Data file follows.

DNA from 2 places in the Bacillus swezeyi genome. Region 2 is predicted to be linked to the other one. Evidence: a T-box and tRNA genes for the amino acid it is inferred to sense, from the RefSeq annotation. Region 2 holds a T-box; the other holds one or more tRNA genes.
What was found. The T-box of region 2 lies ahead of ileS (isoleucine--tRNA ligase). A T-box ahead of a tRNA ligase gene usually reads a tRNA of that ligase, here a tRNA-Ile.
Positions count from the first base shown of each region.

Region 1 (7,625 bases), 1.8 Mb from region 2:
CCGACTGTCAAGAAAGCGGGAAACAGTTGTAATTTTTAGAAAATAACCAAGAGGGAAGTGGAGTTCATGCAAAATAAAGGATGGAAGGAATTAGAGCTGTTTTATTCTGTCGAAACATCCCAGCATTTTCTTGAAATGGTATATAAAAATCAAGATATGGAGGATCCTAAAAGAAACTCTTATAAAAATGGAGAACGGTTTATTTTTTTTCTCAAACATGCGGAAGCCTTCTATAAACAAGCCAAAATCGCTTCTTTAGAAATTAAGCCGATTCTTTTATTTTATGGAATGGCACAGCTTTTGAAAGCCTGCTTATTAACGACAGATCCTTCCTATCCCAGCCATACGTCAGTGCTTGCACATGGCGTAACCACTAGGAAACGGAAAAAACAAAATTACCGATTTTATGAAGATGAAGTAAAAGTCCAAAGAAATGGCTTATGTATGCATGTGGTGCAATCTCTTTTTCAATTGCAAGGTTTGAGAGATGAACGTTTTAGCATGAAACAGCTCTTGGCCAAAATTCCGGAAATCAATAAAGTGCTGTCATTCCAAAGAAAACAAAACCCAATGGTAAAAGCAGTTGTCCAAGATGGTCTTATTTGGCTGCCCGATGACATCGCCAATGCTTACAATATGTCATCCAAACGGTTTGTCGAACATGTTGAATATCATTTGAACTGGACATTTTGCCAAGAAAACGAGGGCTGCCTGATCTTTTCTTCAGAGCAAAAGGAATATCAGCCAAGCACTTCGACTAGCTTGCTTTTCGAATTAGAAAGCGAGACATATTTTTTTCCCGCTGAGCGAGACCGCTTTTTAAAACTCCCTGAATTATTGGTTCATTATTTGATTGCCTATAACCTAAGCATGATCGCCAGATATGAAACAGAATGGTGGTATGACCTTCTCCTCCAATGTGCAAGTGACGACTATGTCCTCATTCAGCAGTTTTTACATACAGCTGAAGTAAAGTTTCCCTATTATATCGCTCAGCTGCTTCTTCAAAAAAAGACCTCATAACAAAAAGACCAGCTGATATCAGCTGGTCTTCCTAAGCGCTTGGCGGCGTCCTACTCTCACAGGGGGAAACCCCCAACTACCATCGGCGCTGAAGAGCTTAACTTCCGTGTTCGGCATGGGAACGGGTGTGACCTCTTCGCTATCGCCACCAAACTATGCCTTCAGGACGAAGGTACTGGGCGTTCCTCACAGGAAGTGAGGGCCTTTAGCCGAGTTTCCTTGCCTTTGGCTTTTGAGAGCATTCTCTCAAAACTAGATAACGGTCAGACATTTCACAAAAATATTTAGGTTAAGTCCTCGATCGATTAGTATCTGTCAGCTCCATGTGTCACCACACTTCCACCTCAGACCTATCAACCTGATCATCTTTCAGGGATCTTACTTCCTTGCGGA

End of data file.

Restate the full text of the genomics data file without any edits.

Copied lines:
DNA from 2 places in the Bacillus swezeyi genome. Region 2 is predicted to be linked to the other one. Evidence: a T-box and tRNA genes for the amino acid it is inferred to sense, from the RefSeq annotation. Region 2 holds a T-box; the other holds one or more tRNA genes.
What was found. The T-box of region 2 lies ahead of ileS (isoleucine--tRNA ligase). A T-box ahead of a tRNA ligase gene usually reads a tRNA of that ligase, here a tRNA-Ile.
Positions count from the first base shown of each region.

Region 1 (7,625 bases), 1.8 Mb from region 2:
CCGACTGTCAAGAAAGCGGGAAACAGTTGTAATTTTTAGAAAATAACCAAGAGGGAAGTGGAGTTCATGCAAAATAAAGGATGGAAGGAATTAGAGCTGTTTTATTCTGTCGAAACATCCCAGCATTTTCTTGAAATGGTATATAAAAATCAAGATATGGAGGATCCTAAAAGAAACTCTTATAAAAATGGAGAACGGTTTATTTTTTTTCTCAAACATGCGGAAGCCTTCTATAAACAAGCCAAAATCGCTTCTTTAGAAATTAAGCCGATTCTTTTATTTTATGGAATGGCACAGCTTTTGAAAGCCTGCTTATTAACGACAGATCCTTCCTATCCCAGCCATACGTCAGTGCTTGCACATGGCGTAACCACTAGGAAACGGAAAAAACAAAATTACCGATTTTATGAAGATGAAGTAAAAGTCCAAAGAAATGGCTTATGTATGCATGTGGTGCAATCTCTTTTTCAATTGCAAGGTTTGAGAGATGAACGTTTTAGCATGAAACAGCTCTTGGCCAAAATTCCGGAAATCAATAAAGTGCTGTCATTCCAAAGAAAACAAAACCCAATGGTAAAAGCAGTTGTCCAAGATGGTCTTATTTGGCTGCCCGATGACATCGCCAATGCTTACAATATGTCATCCAAACGGTTTGTCGAACATGTTGAATATCATTTGAACTGGACATTTTGCCAAGAAAACGAGGGCTGCCTGATCTTTTCTTCAGAGCAAAAGGAATATCAGCCAAGCACTTCGACTAGCTTGCTTTTCGAATTAGAAAGCGAGACATATTTTTTTCCCGCTGAGCGAGACCGCTTTTTAAAACTCCCTGAATTATTGGTTCATTATTTGATTGCCTATAACCTAAGCATGATCGCCAGATATGAAACAGAATGGTGGTATGACCTTCTCCTCCAATGTGCAAGTGACGACTATGTCCTCATTCAGCAGTTTTTACATACAGCTGAAGTAAAGTTTCCCTATTATATCGCTCAGCTGCTTCTTCAAAAAAAGACCTCATAACAAAAAGACCAGCTGATATCAGCTGGTCTTCCTAAGCGCTTGGCGGCGTCCTACTCTCACAGGGGGAAACCCCCAACTACCATCGGCGCTGAAGAGCTTAACTTCCGTGTTCGGCATGGGAACGGGTGTGACCTCTTCGCTATCGCCACCAAACTATGCCTTCAGGACGAAGGTACTGGGCGTTCCTCACAGGAAGTGAGGGCCTTTAGCCGAGTTTCCTTGCCTTTGGCTTTTGAGAGCATTCTCTCAAAACTAGATAACGGTCAGACATTTCACAAAAATATTTAGGTTAAGTCCTCGATCGATTAGTATCTGTCAGCTCCATGTGTCACCACACTTCCACCTCAGACCTATCAACCTGATCATCTTTCAGGGATCTTACTTCCTTGCGGA